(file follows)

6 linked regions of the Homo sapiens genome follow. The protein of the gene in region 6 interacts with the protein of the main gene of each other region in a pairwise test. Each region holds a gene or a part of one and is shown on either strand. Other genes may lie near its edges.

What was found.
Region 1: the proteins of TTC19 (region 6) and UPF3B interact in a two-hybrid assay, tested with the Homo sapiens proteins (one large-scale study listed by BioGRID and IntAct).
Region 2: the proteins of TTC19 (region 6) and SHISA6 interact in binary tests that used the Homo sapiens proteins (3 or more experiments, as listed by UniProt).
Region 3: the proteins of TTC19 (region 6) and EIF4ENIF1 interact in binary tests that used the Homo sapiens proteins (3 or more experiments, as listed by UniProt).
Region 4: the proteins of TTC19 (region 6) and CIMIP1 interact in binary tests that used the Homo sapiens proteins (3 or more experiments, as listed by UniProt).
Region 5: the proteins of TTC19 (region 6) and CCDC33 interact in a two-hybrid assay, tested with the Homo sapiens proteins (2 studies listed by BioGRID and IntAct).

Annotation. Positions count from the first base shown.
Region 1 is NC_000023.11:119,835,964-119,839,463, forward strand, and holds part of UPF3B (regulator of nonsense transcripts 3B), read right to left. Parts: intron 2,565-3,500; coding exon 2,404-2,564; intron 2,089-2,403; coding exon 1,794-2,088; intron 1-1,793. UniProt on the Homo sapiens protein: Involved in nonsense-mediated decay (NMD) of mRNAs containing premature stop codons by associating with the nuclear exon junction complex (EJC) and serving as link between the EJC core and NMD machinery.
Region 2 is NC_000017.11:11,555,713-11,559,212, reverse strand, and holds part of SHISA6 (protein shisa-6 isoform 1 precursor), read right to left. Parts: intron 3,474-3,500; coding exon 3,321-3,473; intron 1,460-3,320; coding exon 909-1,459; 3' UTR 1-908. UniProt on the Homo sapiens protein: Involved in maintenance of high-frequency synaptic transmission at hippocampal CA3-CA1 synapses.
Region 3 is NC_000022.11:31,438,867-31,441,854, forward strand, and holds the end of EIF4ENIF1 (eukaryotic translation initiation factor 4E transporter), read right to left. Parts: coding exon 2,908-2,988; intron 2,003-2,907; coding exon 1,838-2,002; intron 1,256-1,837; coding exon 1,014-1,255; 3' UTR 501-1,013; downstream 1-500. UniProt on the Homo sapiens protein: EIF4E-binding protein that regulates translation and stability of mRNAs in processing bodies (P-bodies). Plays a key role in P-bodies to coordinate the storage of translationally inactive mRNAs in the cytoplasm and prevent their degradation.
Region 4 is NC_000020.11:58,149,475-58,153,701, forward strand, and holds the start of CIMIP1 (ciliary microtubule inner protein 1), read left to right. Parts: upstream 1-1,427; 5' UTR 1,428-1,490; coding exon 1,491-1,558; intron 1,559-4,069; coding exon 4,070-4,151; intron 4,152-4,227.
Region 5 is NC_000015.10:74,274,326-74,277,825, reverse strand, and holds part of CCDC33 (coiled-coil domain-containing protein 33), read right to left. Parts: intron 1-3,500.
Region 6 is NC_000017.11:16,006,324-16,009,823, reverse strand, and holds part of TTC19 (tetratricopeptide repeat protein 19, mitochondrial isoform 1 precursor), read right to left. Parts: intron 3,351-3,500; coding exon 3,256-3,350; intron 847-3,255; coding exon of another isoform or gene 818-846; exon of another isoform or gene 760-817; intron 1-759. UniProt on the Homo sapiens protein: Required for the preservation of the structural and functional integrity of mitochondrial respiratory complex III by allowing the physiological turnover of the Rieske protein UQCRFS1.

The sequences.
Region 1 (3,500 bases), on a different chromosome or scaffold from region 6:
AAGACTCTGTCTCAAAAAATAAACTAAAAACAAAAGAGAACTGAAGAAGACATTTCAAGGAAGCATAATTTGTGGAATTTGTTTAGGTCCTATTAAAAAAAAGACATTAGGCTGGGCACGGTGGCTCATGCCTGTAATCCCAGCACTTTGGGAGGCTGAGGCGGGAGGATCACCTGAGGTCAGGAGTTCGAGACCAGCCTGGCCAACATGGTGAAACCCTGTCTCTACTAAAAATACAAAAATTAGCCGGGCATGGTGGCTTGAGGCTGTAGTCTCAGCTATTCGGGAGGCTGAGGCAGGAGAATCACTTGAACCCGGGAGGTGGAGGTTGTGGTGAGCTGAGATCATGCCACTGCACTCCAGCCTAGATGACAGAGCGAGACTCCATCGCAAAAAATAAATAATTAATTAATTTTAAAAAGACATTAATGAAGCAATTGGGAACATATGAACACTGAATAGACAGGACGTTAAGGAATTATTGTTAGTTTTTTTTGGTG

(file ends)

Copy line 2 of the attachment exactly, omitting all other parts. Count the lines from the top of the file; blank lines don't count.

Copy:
What was found.